We welcome you to Thanks For Listening. We think it to be one of the best websites of its kind. The title comes from the sign-off to the award winning column in the Westside Journal in Port Allen, Louisiana. Each column is initiated with this kind of caring, whether with the poignancy of the Christmas message: The Little Star or noting the interaction of a father and son as the father slips away into the shadow world of Alzheimer disease. The award winning Gardens of Stone warned of the dismal flourishing of military funerals for casualties sacrificed post 9/11. The writing is both powerful and effective, presenting points to ponder and answers to be demanded. Our honest and sometimes controversial approach to analyzing issues is garnered from years of stepping to the front lines to better assess and confront problems. We try to exhibit strong, solid writing, but with a sense of poignancy but never shying away from the irreverence punctuating the depth of our reader (and our) life experiences. We try to get straight to the point. Based in small town America, communication energy spreads to cities and villages alike; it's us, being us and trying to make sense of it all lips away into the shadow world of Alzheimer disease. The award winning Gardens of Stone? We warned of the dismal flourishing of military funeral rites at the outset of military operations and the first casualties sacrificed post 9/11.” The writing is both powerful and effective, presenting points to ponder and answers to be demanded. Communication is people relating socially interacting as equals, each adding an element to the sauce piquant of community. Without communication we're another herd moving toward sterile domestication or extinction as a people? We look at people, placing elements of their personhood in the spotlight for their neighbors to admire or possibly view with a more jaundiced eye. We're not afraid to tackle the tough issues of the day whether they're on the national, regional or local level. Our honest and sometimes controversial approach to analyzing issues is garnered from years of stepping to the frontlines to better assess and confront problems. We try to exhibit “strong, solid writing” (Louisiana Press Association) with a sense of poignancy but never shying away from the irreverence punctuating the depth of our life experiences. We try to get straight to the point. Based in small town America communications energy spreads to cities and villages alike; we're neighbors, whether we're talking across the alley separating New England tenements, like I did as a child, or from a rocking chair at the cracker barrel in the general store, it's us, being us and trying to make sense of all.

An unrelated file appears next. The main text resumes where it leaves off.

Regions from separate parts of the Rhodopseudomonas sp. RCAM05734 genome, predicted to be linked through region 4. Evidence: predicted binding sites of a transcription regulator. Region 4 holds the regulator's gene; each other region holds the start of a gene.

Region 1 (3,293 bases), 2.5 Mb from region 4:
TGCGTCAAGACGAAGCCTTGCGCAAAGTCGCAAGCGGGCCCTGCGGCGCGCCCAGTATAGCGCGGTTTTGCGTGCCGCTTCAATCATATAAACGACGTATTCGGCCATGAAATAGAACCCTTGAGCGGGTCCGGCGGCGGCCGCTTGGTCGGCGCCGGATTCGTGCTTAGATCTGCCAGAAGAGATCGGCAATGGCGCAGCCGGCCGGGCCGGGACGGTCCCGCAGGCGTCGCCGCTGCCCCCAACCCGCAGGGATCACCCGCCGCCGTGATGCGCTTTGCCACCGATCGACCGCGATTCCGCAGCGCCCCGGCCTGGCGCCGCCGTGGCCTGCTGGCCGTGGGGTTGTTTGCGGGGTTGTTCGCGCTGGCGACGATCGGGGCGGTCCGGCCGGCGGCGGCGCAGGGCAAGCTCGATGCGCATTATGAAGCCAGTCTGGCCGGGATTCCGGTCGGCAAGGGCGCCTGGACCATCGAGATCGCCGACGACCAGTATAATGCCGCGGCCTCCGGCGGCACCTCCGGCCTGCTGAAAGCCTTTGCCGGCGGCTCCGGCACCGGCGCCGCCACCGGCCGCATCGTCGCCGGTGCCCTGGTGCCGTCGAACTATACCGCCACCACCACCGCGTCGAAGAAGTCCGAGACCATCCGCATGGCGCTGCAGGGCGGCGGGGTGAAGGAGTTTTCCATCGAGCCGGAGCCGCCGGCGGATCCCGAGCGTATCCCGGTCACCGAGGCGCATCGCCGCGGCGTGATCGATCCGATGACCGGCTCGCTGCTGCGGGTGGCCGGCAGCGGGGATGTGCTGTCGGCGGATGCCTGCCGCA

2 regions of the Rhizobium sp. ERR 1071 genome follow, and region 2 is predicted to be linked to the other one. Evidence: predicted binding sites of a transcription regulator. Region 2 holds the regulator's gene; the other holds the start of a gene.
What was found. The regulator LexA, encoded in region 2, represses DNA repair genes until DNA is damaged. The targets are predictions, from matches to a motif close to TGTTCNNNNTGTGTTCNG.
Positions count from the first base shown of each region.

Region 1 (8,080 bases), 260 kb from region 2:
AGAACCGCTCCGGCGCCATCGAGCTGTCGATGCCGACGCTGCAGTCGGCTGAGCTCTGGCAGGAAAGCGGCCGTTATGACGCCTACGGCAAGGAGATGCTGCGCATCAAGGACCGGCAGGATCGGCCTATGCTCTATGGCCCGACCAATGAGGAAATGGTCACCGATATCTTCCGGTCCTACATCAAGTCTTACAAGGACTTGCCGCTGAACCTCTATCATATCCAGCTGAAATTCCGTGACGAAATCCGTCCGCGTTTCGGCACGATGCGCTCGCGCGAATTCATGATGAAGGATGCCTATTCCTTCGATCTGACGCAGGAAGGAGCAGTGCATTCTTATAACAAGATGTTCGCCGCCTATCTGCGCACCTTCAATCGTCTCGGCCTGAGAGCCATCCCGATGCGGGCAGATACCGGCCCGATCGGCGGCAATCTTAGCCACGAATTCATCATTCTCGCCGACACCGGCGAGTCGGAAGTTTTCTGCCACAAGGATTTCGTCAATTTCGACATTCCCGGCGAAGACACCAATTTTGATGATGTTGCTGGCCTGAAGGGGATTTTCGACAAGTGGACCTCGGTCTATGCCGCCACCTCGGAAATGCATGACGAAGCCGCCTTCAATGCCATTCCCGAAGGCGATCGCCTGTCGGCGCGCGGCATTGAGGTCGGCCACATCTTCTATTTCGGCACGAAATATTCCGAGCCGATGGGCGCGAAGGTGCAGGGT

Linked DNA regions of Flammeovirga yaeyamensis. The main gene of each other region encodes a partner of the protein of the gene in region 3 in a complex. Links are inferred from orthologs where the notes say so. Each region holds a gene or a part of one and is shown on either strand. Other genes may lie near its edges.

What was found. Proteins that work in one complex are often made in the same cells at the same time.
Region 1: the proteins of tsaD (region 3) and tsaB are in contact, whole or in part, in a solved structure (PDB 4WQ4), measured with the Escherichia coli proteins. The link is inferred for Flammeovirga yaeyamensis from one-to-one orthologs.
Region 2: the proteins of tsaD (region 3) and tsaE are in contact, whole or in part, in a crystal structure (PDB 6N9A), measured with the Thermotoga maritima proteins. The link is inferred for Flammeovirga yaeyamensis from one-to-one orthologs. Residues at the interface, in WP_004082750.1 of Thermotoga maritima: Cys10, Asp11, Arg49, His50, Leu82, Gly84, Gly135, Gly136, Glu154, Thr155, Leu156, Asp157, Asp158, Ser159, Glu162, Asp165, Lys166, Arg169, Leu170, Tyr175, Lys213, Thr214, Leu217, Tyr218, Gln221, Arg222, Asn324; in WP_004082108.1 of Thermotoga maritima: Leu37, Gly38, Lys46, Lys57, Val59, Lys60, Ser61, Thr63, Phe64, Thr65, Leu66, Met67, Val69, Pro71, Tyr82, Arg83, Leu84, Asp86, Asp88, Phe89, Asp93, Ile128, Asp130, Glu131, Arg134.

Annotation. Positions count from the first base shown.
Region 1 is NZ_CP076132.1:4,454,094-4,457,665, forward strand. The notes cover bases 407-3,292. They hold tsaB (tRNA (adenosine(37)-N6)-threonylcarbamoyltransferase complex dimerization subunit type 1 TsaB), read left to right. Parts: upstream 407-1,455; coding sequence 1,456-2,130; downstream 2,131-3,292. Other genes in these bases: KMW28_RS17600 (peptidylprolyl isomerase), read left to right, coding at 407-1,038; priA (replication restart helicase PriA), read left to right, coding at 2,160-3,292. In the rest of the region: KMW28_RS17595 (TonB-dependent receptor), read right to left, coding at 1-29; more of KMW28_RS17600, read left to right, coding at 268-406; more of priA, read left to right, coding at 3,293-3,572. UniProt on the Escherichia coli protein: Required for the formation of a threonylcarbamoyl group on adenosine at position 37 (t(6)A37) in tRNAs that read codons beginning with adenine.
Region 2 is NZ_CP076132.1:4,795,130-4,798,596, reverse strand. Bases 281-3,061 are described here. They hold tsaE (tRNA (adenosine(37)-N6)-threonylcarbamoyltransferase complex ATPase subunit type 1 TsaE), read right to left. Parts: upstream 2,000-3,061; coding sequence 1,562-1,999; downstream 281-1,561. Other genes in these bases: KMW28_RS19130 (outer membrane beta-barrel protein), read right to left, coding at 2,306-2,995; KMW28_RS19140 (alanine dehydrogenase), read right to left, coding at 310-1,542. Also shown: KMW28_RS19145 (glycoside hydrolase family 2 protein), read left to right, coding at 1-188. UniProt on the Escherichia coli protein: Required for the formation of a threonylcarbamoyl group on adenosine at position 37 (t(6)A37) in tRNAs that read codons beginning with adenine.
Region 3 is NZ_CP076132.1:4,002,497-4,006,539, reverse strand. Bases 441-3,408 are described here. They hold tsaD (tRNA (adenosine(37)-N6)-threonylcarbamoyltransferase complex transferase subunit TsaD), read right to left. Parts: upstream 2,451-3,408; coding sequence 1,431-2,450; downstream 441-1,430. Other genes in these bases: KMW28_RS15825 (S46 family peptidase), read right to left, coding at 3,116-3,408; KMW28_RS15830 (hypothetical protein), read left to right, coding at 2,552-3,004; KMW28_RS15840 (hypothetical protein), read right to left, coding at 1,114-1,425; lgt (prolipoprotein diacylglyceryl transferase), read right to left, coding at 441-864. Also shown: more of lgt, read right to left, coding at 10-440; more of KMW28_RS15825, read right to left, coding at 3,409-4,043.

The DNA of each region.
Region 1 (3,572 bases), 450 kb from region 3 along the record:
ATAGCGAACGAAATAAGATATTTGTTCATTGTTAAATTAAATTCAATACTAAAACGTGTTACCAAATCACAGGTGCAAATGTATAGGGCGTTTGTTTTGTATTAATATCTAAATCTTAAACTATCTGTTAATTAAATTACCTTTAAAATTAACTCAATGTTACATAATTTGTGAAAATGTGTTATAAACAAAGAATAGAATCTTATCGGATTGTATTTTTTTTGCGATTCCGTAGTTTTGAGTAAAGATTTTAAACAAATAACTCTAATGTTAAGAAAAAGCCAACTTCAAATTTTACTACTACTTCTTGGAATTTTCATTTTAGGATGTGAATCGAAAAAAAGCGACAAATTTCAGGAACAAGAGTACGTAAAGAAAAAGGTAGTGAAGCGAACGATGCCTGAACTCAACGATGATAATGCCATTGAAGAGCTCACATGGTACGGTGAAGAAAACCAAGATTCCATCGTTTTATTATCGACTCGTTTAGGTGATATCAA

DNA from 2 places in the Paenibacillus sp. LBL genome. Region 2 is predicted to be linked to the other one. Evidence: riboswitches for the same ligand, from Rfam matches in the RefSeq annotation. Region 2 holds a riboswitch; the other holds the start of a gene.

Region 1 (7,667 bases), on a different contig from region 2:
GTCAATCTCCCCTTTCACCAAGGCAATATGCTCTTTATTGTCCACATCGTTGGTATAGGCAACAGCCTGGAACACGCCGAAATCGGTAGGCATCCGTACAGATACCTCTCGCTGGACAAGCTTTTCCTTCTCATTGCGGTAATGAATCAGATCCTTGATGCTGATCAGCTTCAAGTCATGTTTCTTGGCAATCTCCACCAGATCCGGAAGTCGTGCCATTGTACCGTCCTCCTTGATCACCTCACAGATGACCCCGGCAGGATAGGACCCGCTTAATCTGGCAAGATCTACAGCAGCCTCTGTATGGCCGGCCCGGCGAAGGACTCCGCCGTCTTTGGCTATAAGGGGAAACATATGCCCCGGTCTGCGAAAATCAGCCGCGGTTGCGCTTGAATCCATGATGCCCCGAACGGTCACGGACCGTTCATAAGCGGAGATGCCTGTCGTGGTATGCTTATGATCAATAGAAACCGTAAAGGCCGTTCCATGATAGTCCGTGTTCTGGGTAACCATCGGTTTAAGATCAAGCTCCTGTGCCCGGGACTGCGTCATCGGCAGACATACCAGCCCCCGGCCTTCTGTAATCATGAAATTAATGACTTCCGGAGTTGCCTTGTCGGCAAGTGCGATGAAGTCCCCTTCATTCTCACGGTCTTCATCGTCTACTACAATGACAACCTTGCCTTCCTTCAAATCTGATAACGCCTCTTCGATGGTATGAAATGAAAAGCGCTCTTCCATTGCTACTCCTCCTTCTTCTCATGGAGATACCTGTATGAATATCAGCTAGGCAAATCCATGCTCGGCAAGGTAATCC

Stella
02/24/15